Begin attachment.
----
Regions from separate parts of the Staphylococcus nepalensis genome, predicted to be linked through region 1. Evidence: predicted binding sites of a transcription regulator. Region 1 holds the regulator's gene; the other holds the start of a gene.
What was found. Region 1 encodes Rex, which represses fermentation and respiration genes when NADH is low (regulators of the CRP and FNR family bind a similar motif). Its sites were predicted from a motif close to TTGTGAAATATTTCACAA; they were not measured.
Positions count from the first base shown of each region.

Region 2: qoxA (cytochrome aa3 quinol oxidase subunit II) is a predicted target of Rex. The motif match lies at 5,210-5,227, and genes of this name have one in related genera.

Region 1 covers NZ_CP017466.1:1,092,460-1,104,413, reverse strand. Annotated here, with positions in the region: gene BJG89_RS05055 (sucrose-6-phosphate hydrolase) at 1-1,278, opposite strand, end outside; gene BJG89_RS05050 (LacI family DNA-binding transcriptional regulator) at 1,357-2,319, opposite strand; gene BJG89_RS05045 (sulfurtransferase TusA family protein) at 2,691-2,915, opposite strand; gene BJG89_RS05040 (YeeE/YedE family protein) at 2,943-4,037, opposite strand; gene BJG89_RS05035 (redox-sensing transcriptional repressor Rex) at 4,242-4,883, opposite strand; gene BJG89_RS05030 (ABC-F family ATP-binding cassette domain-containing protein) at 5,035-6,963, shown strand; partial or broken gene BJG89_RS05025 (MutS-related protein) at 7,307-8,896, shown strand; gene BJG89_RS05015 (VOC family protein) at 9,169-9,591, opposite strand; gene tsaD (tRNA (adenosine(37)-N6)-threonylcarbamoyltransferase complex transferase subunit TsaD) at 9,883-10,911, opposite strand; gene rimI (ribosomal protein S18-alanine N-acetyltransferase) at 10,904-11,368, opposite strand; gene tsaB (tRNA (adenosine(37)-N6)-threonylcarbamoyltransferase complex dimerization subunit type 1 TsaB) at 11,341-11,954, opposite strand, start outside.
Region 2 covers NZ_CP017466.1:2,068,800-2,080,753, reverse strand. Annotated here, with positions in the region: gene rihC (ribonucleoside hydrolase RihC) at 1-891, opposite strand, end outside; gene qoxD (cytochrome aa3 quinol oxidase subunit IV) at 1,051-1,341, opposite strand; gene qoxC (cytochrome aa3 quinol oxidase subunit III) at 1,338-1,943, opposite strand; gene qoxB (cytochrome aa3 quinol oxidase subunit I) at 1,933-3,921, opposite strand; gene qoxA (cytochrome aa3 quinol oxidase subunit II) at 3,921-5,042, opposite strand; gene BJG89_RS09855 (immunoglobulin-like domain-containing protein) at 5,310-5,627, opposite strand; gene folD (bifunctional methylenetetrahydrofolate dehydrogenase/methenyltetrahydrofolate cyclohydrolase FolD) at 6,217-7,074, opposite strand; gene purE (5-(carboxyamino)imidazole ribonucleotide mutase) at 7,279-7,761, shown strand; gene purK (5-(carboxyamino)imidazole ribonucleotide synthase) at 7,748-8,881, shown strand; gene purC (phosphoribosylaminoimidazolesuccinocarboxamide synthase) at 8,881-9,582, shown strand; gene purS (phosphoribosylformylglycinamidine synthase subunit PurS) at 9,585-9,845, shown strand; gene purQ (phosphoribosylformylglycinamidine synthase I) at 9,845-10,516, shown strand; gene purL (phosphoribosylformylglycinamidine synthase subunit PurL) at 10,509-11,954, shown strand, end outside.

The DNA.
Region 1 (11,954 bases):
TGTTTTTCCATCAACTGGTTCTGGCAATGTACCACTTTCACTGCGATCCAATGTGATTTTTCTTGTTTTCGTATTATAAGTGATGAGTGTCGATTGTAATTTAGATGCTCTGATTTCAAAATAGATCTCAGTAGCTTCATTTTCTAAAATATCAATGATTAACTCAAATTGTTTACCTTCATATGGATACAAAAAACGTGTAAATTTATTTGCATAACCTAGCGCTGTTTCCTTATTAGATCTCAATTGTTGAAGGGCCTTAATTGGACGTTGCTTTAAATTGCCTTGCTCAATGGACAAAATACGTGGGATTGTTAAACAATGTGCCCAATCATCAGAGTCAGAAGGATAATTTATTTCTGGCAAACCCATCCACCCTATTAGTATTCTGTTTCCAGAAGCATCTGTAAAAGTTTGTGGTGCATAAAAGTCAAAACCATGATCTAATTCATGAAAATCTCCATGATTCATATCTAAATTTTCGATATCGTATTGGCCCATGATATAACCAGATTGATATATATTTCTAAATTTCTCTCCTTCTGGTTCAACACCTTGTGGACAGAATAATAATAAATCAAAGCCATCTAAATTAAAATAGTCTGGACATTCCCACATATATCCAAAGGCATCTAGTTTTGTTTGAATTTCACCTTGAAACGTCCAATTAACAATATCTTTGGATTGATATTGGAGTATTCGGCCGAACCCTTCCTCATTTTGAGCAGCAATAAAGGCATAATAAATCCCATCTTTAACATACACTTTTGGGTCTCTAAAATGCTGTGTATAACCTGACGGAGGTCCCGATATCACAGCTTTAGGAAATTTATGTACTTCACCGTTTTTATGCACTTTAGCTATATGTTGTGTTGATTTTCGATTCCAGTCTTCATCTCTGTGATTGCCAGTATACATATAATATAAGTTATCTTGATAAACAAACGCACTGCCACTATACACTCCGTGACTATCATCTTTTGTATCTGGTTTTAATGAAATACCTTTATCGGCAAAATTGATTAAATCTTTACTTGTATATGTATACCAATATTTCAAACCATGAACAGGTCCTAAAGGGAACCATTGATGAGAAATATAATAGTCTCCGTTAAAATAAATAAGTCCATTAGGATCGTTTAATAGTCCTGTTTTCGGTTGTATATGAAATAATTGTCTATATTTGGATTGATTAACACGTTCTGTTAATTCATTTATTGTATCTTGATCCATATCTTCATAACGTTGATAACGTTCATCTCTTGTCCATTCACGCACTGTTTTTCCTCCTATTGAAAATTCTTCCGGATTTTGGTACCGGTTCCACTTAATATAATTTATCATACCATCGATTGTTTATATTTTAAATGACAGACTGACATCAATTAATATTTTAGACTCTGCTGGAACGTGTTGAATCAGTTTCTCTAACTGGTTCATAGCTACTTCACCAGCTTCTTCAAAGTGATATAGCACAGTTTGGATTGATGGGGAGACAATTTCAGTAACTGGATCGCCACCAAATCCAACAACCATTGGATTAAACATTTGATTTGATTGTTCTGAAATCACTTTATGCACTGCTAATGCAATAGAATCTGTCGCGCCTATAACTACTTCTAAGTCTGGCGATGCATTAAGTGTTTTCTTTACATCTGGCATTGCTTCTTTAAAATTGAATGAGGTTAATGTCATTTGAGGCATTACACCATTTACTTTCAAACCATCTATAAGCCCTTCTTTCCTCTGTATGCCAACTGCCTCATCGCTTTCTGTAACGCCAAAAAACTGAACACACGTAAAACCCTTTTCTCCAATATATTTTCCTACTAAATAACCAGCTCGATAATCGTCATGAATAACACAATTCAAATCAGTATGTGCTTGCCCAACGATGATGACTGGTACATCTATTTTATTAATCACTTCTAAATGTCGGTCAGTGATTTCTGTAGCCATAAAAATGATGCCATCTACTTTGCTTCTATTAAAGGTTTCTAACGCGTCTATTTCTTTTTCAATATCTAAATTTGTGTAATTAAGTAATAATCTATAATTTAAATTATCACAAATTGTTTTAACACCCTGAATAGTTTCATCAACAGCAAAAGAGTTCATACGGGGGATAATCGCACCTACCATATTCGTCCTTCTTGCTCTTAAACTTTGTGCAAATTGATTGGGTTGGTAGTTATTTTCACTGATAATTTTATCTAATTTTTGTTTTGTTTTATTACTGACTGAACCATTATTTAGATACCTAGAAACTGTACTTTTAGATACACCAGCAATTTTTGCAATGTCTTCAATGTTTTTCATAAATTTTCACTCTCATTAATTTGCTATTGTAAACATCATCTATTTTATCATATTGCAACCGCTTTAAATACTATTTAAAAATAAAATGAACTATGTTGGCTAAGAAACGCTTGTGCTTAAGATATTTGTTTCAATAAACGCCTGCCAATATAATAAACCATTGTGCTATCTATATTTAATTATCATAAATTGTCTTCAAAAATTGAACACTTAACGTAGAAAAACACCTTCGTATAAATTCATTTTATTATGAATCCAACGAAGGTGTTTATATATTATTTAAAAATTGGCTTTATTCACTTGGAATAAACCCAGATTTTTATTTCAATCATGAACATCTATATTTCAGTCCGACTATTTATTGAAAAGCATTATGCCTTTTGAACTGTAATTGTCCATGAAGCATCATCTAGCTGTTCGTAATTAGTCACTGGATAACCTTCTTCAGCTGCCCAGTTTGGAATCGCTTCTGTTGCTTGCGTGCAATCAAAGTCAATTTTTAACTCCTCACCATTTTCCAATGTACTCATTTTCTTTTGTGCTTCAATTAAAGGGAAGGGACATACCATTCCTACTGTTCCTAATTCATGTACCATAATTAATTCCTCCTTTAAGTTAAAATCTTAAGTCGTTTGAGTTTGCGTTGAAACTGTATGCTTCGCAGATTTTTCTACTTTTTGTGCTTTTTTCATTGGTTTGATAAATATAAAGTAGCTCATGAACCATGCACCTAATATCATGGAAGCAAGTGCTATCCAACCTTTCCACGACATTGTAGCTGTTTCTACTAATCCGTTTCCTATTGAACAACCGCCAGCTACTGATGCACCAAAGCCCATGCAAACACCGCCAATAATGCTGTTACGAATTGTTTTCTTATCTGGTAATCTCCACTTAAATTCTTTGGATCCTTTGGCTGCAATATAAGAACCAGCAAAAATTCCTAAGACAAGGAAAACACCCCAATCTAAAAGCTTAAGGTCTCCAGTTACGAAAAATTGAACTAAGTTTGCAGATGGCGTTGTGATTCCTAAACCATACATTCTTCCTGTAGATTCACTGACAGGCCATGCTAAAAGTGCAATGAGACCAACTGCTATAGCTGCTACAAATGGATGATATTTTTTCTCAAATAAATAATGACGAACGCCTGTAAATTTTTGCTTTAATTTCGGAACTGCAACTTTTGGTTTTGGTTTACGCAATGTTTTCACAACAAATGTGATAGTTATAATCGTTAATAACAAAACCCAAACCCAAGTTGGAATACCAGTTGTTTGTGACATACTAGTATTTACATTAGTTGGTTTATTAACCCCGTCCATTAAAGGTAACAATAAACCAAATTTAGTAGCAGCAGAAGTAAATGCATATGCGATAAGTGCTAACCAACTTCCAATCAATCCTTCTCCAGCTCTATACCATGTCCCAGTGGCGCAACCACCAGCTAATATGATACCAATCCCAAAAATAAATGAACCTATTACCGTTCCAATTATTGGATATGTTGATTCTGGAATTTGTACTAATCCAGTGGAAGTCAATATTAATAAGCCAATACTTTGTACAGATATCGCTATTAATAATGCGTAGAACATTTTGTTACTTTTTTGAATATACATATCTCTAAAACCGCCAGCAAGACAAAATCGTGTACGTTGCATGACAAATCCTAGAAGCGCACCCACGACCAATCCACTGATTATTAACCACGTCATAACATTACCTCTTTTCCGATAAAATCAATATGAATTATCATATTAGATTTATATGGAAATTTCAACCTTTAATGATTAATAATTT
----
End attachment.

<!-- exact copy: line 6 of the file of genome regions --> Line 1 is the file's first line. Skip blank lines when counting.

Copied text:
Region 2 covers NZ_CP017466.1:2,068,800-2,080,753, reverse strand. Annotated here, with positions in the region: gene rihC (ribonucleoside hydrolase RihC) at 1-891, opposite strand, end outside; gene qoxD (cytochrome aa3 quinol oxidase subunit IV) at 1,051-1,341, opposite strand; gene qoxC (cytochrome aa3 quinol oxidase subunit III) at 1,338-1,943, opposite strand; gene qoxB (cytochrome aa3 quinol oxidase subunit I) at 1,933-3,921, opposite strand; gene qoxA (cytochrome aa3 quinol oxidase subunit II) at 3,921-5,042, opposite strand; gene BJG89_RS09855 (immunoglobulin-like domain-containing protein) at 5,310-5,627, opposite strand; gene folD (bifunctional methylenetetrahydrofolate dehydrogenase/methenyltetrahydrofolate cyclohydrolase FolD) at 6,217-7,074, opposite strand; gene purE (5-(carboxyamino)imidazole ribonucleotide mutase) at 7,279-7,761, shown strand; gene purK (5-(carboxyamino)imidazole ribonucleotide synthase) at 7,748-8,881, shown strand; gene purC (phosphoribosylaminoimidazolesuccinocarboxamide synthase) at 8,881-9,582, shown strand; gene purS (phosphoribosylformylglycinamidine synthase subunit PurS) at 9,585-9,845, shown strand; gene purQ (phosphoribosylformylglycinamidine synthase I) at 9,845-10,516, shown strand; gene purL (phosphoribosylformylglycinamidine synthase subunit PurL) at 10,509-11,954, shown strand, end outside.